Like the Sound and Lighting designers, the Video Designer occupies a role that is at once artistic and also technical. They are responsible for the production and playback of any video or live camera elements in the show. They therefore might be more of a filmmaker who works outside of the theatre and brings finished video files to be transferred by a technician to project, or if the production requires much more live camera work and video mapping the Designer may be more of a technical specialist. Like other Design roles they are responsible for their department, both the creative and technical aspects and their budget. Be aware that although in Oxford the O’Reilly has a relatively high amount of video infrastructure and equipment (multiple projectors and cameras, video cabling, splitters, switchers and video outputs from the installed QLab system) other theatres do not have as much, and high quality video equipment can be extremely expensive to hire.
Putting a video system together can be very complex, involving many different types of signals, cables, resolutions and programming of systems like QLab. If there is lots of work to do or the designer is more experienced in filmmaking and editing than technical work in the theatre, a Video Technician who can assist in these matters is crucial. They might be rigging and cabling projectors, monitors, cameras, playback computers and any other equipment used in the video signal chain.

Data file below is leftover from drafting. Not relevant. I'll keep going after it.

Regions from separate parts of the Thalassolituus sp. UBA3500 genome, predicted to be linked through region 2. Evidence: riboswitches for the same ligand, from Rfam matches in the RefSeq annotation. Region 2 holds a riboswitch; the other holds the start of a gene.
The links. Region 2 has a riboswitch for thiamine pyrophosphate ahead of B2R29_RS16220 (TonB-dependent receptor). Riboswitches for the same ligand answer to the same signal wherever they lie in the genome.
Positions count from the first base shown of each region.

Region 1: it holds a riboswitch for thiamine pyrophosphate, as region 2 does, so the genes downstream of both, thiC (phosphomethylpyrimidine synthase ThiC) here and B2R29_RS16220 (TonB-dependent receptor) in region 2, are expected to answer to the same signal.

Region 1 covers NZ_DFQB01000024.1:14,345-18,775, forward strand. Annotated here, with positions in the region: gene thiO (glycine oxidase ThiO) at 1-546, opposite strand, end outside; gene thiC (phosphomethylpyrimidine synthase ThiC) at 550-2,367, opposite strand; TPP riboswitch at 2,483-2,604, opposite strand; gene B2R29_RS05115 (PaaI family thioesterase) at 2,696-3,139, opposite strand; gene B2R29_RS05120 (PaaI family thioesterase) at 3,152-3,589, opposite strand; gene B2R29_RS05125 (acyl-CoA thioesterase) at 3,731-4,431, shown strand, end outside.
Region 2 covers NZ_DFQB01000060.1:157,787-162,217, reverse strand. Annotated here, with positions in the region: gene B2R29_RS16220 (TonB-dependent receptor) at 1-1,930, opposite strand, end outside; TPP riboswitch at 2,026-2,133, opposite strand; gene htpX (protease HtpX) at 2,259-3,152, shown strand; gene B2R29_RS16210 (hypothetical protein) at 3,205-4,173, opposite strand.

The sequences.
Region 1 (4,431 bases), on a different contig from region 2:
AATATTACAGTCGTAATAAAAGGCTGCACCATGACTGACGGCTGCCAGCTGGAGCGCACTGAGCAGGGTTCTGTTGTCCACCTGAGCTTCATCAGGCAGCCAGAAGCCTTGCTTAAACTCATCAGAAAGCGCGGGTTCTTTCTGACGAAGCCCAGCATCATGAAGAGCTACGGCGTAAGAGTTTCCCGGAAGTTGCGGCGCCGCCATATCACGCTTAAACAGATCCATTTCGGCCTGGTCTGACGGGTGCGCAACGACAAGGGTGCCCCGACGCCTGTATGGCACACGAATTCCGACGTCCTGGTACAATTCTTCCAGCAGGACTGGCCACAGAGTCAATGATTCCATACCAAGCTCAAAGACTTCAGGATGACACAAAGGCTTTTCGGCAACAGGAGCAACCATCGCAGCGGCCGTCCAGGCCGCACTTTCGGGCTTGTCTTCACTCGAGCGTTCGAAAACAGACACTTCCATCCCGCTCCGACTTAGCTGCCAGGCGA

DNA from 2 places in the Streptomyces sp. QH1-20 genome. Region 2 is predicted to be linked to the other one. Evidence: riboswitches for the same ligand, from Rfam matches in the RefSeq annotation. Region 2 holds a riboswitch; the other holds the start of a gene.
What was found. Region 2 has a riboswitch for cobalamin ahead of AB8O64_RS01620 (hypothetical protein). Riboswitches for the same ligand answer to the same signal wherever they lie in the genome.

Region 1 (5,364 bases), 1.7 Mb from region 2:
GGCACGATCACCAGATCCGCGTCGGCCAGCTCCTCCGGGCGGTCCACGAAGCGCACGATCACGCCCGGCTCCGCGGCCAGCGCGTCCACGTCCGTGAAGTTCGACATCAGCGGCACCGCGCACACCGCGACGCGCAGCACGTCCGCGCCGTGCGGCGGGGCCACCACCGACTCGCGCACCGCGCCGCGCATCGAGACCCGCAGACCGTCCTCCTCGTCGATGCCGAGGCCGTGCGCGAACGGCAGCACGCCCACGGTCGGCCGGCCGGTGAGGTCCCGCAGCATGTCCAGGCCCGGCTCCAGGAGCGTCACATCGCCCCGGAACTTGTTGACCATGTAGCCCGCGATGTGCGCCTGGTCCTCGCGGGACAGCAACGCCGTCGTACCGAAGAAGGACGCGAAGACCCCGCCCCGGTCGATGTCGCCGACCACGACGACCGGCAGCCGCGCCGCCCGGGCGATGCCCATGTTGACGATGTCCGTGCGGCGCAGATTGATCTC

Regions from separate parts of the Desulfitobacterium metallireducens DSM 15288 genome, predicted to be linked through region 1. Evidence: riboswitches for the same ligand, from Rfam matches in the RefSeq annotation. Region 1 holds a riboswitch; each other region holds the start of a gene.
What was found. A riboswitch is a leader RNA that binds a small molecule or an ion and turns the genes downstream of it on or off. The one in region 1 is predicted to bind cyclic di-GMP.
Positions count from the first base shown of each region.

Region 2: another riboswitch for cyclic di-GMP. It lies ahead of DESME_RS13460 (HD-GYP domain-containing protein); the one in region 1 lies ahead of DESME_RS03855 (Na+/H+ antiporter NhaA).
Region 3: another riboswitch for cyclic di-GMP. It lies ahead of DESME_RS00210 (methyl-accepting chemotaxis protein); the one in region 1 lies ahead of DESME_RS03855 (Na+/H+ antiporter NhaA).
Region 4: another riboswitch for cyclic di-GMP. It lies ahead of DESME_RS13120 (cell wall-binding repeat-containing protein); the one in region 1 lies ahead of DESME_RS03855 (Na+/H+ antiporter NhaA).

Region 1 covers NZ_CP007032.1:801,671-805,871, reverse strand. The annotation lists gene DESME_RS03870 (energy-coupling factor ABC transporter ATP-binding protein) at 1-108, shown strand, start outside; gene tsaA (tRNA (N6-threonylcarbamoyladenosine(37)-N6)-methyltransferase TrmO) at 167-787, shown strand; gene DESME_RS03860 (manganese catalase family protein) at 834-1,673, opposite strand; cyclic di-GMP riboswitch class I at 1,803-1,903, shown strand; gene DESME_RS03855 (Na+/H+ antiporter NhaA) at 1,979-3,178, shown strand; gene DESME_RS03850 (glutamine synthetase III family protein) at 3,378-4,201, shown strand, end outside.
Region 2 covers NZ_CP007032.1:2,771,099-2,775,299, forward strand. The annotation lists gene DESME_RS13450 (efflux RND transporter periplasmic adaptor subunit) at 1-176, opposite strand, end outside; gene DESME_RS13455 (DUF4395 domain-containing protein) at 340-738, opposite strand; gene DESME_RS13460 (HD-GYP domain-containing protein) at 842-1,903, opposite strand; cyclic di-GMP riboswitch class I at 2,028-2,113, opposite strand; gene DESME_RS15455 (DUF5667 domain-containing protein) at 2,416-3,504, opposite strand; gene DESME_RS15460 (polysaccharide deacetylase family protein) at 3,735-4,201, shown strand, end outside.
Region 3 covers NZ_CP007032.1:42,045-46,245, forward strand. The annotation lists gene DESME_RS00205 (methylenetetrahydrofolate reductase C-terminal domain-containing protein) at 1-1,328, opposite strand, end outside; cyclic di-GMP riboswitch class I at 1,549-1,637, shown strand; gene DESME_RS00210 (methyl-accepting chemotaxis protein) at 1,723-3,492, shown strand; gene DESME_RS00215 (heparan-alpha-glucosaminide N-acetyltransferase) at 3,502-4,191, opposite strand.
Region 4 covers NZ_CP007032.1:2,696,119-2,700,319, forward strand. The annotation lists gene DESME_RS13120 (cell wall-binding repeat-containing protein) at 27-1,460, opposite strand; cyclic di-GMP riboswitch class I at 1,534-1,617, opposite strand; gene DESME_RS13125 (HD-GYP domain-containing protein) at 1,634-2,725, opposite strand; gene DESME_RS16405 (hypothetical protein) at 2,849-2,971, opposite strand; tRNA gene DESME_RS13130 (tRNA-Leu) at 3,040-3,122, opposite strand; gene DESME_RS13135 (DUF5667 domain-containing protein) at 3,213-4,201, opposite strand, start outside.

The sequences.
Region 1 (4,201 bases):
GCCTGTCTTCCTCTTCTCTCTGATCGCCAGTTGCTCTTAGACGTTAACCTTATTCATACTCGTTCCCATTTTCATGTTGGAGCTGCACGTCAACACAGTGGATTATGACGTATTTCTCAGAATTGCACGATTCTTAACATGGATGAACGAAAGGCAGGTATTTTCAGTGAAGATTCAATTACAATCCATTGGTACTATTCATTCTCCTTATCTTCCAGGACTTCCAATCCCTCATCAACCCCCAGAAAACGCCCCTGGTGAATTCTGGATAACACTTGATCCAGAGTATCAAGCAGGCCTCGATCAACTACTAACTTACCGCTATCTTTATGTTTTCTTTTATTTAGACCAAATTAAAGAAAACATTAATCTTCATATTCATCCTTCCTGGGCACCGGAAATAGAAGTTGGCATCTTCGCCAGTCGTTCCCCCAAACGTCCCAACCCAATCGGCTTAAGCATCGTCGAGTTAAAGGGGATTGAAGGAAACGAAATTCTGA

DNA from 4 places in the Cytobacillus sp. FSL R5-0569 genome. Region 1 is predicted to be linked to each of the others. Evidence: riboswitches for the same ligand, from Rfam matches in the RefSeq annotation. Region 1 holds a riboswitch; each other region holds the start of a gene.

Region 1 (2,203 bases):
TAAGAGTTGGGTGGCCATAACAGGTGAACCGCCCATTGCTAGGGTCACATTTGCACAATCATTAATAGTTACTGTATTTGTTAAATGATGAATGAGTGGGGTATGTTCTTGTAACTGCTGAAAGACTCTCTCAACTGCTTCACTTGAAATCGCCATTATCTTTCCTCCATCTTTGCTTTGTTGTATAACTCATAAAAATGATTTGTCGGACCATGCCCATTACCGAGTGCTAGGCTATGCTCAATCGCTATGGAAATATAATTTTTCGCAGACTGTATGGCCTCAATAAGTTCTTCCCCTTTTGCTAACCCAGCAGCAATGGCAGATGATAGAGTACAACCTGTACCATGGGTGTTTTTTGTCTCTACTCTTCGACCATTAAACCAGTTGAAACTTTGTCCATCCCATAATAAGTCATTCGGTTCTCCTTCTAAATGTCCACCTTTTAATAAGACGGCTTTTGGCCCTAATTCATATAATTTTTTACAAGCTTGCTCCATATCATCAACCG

Note that as described on the Sound guide page, non-show video such as conductor relay and video relay to the band often ends up the responsibility of the sound department - who is doing what should be agreed early!
The Video Operator actually operates the playback computer or video mixer during the show, often under the direction of a DSM. This role is often combined with a sound operator role if both sound and video playback are coming from the same computer.